This module was little more than a PoC done in my spare time and is no longer actively developed. If you are looking for a professional and flexible integration of Magnolia and Solr, please take a look at the new https://documentation.magnolia-cms.com/display/DOCS/Solr+module
Apache Solr is a "high performance enterprise search server, with XML/HTTP and Java/JSON/Python/Ruby APIs, hit highlighting, faceted search, caching, replication, distributed search, database integration, web admin and search interfaces" based on Lucene. The magnolia-solr-module aims at bringing Solr outstanding search features into Magnolia CMS. This page wants to be a step-by-step tutorial to get you quickly started with Solr and Magnolia. The only assumption we made here is that you are somehow familiar with Solr and have at least gone through their beginners' tutorial. The tutorial we present here is based on the search sample which comes with the
magnolia-solr-module itself. The Solr version to which we refer is the latest one (
1.4.1 at the moment of writing this).
Get the module
You can grab the latest module jar at Magnolia's Nexus. The Maven artifact dependency is the following:
Install Solr, magnolia-solr-module and dms module (optional)
- To start with, we suggest you to make a copy of Solr's example directory as a template for our project.
- Then go to
solr/conffolder and replace the contents of the default Solr
schema.xmlwith our simplified version of it (more on that later), which was devised especially for the samples.
Alternatively, the new
schema.xmlcan be found in the module sources at
- Add the latest
magnolia-module-dmsmodule to your Magnolia webapp's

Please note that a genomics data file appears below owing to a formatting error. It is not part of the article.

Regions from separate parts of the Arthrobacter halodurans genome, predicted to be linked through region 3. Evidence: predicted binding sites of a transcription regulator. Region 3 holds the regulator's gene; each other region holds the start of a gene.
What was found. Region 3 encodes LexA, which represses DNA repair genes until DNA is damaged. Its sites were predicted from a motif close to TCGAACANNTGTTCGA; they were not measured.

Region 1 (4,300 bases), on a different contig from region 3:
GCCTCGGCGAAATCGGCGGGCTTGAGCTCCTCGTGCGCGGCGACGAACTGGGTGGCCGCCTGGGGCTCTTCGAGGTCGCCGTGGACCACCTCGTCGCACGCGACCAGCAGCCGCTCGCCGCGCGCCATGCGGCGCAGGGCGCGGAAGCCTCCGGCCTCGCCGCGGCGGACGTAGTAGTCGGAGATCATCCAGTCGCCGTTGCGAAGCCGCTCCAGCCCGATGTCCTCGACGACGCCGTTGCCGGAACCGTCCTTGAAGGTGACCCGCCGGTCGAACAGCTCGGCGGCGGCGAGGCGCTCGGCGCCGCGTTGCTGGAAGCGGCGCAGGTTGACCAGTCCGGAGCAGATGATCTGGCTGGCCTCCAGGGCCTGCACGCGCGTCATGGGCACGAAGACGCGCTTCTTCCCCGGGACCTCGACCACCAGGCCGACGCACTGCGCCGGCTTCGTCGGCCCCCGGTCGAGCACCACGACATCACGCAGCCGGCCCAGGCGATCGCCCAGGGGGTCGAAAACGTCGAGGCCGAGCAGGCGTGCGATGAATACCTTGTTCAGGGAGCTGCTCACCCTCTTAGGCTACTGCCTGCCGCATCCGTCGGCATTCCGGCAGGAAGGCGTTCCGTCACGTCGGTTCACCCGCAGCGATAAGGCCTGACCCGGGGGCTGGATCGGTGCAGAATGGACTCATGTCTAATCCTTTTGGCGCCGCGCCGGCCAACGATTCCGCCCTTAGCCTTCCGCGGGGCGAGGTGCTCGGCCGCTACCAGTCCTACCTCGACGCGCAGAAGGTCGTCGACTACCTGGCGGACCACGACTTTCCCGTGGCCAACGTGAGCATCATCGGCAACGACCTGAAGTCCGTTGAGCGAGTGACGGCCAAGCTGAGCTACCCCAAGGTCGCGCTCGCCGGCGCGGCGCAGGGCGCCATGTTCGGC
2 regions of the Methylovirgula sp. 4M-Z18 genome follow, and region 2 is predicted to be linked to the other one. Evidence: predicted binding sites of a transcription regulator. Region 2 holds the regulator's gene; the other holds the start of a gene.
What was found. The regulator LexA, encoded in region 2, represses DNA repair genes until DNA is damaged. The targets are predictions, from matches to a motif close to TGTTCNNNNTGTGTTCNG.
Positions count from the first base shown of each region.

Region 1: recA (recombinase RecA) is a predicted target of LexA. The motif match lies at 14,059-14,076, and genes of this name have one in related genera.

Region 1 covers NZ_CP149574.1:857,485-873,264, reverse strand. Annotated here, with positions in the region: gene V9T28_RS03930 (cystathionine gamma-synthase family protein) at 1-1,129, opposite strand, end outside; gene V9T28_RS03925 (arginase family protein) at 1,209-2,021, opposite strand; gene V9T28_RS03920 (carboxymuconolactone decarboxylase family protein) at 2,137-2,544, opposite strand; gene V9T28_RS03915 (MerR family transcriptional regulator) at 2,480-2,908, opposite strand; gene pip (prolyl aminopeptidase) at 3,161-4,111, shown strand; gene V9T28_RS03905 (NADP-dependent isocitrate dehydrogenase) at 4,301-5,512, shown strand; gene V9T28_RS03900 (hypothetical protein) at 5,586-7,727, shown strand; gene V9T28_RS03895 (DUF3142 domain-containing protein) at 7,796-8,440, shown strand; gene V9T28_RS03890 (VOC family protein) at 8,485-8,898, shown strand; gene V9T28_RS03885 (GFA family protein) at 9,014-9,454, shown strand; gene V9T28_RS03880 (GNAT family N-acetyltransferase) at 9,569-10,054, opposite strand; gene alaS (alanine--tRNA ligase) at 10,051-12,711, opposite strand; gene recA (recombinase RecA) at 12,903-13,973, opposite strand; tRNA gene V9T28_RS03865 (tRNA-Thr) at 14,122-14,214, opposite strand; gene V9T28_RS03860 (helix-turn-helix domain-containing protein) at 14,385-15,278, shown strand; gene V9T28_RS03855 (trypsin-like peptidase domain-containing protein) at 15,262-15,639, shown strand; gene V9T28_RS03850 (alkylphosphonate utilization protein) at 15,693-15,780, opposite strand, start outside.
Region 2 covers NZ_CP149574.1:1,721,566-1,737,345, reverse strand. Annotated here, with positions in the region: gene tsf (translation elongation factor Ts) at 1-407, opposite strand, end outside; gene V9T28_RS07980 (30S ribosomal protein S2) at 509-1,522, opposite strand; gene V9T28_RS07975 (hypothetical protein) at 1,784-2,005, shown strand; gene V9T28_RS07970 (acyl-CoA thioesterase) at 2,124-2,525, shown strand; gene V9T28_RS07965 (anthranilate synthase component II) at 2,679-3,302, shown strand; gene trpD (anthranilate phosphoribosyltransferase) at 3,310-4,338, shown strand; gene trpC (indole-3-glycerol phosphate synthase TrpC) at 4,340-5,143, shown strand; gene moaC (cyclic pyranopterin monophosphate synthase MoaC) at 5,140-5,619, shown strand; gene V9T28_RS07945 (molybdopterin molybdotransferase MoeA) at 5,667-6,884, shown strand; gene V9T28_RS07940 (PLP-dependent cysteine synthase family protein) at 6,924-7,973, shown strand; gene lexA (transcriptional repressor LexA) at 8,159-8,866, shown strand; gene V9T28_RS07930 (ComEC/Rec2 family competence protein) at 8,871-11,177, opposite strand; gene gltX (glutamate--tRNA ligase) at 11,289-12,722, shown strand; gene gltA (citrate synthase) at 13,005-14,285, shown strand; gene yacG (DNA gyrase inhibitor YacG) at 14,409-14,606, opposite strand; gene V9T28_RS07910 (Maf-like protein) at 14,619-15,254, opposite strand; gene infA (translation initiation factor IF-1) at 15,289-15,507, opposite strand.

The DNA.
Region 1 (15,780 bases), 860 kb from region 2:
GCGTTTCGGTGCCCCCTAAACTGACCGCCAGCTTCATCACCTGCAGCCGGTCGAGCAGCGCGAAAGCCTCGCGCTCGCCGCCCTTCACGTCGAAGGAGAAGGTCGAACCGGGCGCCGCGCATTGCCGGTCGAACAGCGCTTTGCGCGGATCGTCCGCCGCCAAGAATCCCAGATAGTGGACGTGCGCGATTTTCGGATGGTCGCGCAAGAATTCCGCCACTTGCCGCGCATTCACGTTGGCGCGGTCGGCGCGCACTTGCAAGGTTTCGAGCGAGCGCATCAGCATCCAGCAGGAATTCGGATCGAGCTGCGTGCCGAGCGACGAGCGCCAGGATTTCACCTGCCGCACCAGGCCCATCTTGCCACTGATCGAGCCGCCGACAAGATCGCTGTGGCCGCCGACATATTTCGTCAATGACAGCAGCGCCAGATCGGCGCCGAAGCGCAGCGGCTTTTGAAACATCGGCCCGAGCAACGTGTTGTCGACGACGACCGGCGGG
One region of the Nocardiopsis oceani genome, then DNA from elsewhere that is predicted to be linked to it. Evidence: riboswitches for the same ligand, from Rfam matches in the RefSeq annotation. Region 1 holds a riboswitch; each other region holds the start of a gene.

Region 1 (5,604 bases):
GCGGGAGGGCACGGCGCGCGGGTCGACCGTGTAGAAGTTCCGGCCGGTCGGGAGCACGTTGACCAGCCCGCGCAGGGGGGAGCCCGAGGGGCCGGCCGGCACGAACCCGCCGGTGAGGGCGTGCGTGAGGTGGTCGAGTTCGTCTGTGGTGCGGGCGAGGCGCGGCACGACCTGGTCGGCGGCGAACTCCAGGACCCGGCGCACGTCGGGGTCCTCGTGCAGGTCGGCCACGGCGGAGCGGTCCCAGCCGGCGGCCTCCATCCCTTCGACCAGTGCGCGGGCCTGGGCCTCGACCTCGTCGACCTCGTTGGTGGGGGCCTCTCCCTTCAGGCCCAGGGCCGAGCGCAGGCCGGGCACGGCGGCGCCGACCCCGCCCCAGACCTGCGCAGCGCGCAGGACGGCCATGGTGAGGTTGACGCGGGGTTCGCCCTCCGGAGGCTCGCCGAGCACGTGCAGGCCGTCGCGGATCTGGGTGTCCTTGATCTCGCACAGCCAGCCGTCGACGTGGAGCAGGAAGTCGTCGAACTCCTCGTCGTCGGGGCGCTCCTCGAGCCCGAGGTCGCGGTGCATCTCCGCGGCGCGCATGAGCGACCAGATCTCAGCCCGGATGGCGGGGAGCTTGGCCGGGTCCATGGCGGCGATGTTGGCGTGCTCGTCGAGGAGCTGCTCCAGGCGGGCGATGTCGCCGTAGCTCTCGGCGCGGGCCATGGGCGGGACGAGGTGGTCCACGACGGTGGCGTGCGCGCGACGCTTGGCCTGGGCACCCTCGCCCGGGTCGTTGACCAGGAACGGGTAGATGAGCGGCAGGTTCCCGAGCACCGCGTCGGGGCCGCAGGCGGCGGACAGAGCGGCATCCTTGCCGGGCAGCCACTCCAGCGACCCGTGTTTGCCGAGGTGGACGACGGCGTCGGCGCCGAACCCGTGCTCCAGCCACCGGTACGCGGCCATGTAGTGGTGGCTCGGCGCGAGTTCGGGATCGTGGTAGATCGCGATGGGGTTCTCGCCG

pom.xml. The DMS module is optional, although strongly suggested if you want to see how indexing and search of DMS-managed documents works. Here we will proceed as if the DMS has been installed.
Finally, enable the installation of module's sample by setting
If you don't want to use a Maven based project to follow along this tutorial, be aware that
magnolia-solr-module1.0 depends on
Solr's default base URL is
magnolia-solr-module's configuration automatically points to it. This can be changed later on.
Enough with setting up things. Let's start the Solr server and Magnolia!
The sample will install a mini website with some contents to index and search along with a couple of paragraphs: one for entering text, the other for performing searches. This screenshot shows how the website looks like after having logged into Magnolia AdminCentral. The contents are to be found under
/shakespeare/tragedies. They contain the full text of "Romeo And Juliet" and "Hamlet" (courtesy of the MIT)
Let's now go to Tools->Solr and start adding contents to Solr. As you can see in the picture below, the Solr tool page has a very simple UI where you can perform the two most basic operations with it, i.e. adding/updating Magnolia managed contents to Solr and remove those contents from it. You will select a workspace and the path to the contents to be indexed or removed. Optionally, you will choose whether to include sub-nodes or not. In our case we want Solr to index all of Shakespeare's tragedies (well, actually the two of them we have), therefore we will select